Google search goes under EU antitrust microscope

Google logoThe European Commission announced Tuesday that it has opened a formal antitrust investigation into allegations that Google unfairly gives preference to its own services over that of competing vertical search services in search results. The investigation was sparked by complaints from other search service providers that Google ranks their results much lower in both unpaid and paid results rankings, and uses its overarching dominance in online search to plug its own services instead.

The EC plans to look into a number of confounding factors that it believes could result in anticompetitive behavior. One is how Google ranks its own vertical search services, such as price comparisons, against that of competing services. Another is how Google assigns "Quality Scores" to services that pay for sponsored search results—companies that provide these services allege that Google has lowered their Quality Score when Google has its own competing service.

Beyond these factors, the Commission will also investigate whether or not Google restricts advertisers from placing certain types of competing ads on their own websites, and whether or not Google places restrictions on exporting advertising campaign data for use with competing ad platforms. Both actions would limit competition in violation of EU regulations.

Google has responded to the allegations, noting that its goal is to serve users' needs first over that of other websites. "It may seem obvious, but people sometimes forget this—not every website can come out on top, or even appear on the first page of our results, so there will almost always be website owners who are unhappy about their rankings," wrote Google SVP Susan Wojcicki and VP Udi Manber on the company's European Public Policy Blog.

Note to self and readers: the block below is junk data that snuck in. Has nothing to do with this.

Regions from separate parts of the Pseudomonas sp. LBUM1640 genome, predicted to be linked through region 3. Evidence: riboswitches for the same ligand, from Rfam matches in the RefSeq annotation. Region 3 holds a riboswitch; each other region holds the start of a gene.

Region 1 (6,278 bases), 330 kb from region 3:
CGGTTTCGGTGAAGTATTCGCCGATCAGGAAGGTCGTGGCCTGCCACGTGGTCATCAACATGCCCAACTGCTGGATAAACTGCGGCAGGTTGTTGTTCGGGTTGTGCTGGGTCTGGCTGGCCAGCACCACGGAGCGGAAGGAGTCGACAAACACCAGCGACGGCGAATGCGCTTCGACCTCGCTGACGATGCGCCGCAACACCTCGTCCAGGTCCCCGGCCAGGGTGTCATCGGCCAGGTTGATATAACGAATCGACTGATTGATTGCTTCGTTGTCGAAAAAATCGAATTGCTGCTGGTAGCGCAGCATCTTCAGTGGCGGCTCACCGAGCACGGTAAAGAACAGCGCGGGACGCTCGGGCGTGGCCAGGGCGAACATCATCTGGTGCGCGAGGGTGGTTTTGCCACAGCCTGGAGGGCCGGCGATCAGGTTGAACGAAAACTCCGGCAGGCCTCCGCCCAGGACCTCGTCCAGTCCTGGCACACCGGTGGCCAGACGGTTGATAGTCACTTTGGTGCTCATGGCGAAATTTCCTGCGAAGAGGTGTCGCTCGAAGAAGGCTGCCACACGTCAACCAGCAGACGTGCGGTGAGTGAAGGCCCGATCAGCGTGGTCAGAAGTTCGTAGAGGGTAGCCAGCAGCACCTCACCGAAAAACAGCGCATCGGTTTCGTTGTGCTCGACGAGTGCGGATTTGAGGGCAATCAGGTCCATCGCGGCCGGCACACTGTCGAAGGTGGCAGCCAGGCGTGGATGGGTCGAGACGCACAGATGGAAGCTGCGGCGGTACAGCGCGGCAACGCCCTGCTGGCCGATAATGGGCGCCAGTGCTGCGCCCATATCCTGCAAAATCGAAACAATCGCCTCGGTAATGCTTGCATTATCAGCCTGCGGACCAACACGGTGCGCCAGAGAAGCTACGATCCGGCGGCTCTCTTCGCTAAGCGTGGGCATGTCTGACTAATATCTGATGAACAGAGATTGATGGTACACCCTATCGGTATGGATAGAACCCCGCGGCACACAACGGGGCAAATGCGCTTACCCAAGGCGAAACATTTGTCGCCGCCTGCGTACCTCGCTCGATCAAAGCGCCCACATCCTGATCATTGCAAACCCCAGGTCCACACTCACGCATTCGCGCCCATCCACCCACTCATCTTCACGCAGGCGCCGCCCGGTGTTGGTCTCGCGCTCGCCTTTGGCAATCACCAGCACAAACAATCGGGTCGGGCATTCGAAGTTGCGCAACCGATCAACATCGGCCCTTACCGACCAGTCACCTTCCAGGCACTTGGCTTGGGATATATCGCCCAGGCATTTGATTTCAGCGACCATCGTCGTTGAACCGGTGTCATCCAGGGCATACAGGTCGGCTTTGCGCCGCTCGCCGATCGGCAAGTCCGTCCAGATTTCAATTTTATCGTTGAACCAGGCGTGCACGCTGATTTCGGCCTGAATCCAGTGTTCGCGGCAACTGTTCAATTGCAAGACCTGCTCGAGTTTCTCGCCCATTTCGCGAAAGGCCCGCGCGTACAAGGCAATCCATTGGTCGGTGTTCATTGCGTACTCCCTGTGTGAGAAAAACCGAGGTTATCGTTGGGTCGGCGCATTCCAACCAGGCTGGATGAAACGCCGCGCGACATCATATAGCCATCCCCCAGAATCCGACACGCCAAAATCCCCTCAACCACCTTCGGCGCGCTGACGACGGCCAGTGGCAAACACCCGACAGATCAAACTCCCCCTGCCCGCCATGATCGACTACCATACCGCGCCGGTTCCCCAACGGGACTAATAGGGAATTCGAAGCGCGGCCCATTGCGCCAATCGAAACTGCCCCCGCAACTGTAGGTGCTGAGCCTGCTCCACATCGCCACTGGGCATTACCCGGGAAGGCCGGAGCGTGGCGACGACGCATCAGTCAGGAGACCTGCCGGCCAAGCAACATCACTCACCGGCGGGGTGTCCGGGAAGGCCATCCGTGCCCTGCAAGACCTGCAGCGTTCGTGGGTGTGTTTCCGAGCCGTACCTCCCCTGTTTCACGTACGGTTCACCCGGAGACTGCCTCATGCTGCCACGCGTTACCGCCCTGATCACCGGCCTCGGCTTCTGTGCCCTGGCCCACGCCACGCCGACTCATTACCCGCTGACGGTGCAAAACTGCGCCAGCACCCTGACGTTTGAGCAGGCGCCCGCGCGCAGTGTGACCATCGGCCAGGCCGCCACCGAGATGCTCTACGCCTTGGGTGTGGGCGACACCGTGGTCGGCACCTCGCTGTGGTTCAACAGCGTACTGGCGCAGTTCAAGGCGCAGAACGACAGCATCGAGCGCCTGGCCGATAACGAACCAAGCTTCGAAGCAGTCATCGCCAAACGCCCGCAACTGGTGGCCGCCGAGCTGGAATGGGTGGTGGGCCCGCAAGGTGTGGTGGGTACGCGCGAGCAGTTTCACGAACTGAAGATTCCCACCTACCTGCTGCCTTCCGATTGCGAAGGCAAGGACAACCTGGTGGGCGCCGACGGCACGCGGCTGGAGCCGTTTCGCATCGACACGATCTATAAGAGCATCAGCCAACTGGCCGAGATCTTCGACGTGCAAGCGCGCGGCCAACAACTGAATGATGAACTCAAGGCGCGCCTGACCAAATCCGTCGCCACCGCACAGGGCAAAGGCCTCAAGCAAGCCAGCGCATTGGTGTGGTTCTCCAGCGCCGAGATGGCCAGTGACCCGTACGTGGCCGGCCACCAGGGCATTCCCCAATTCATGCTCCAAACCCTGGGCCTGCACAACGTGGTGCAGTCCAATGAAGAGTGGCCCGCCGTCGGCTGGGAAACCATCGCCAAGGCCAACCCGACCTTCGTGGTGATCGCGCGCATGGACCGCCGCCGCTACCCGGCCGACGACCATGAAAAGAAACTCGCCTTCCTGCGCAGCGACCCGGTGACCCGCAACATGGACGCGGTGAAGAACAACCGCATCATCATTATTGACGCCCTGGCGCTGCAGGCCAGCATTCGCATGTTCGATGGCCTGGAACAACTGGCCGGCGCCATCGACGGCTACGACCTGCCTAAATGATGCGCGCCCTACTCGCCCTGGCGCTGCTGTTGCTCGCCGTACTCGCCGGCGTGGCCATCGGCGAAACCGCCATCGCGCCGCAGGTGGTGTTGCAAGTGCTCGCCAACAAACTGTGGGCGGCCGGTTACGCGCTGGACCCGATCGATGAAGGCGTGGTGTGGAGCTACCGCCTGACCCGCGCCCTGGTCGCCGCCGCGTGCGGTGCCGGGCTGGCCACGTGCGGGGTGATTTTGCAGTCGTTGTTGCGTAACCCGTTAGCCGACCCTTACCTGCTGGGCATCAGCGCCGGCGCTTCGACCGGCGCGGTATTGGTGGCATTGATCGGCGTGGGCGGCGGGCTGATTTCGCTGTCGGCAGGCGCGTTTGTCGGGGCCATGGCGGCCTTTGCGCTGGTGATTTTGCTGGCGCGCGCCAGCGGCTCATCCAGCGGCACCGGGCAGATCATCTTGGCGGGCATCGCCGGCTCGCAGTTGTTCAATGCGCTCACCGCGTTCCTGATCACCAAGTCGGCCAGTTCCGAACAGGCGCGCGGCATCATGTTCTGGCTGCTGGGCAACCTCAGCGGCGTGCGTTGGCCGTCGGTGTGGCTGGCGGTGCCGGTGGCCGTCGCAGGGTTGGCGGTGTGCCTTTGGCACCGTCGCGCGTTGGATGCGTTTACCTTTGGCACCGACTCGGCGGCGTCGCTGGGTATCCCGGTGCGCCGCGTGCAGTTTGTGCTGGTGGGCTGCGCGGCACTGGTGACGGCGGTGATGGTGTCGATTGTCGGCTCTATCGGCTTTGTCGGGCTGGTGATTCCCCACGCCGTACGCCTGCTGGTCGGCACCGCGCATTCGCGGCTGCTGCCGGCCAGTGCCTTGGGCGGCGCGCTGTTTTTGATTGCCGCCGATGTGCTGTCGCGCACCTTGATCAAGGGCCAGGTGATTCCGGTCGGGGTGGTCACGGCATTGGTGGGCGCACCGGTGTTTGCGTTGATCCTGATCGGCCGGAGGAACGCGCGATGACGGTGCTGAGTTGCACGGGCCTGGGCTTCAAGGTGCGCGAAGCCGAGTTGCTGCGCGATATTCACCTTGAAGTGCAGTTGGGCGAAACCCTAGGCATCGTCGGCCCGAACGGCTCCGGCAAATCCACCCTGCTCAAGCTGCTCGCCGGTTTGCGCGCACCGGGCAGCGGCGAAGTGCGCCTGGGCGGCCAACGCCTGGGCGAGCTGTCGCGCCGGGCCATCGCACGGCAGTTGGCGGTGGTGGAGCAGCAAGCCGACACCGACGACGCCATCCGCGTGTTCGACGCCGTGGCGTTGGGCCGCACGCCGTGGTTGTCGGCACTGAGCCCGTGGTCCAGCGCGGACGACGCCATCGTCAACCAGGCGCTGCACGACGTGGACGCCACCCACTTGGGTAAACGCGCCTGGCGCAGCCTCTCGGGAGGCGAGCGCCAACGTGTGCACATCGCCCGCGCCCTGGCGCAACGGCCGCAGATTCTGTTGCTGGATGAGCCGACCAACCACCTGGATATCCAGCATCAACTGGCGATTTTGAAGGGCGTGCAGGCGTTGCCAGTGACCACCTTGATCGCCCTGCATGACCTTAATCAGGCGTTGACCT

The allegations of anticompetitive behavior come as Google has acquired a large array of online services in the last couple of years. Since the company holds around three-quarters of the online search and online advertising markets, it is relatively easy to leverage that dominance to promote its other services over the competition. Those same concerns were brought to the fore when Google announced it was buying airline ticketing information software company ITA earlier this year. The Federal Trade Commission and the Department of Justice are reportedly mulling over investigating the antitrust implications of the acquisition amid pressure from a coalition of online travel agencies like Expedia and Travelocity.

"The European Commission's announcement of a formal antitrust probe, looking into allegations that Google abuses its dominance in search to favor its own services and lower competitors' search result rankings, underscores why the coalition is urging the Justice Department to challenge Google's proposed acquisition of ITA Software to protect consumers and competition in the online travel market," Tom Barnett, counsel for Expedia, said in a statement.

Tags: Google, Google+

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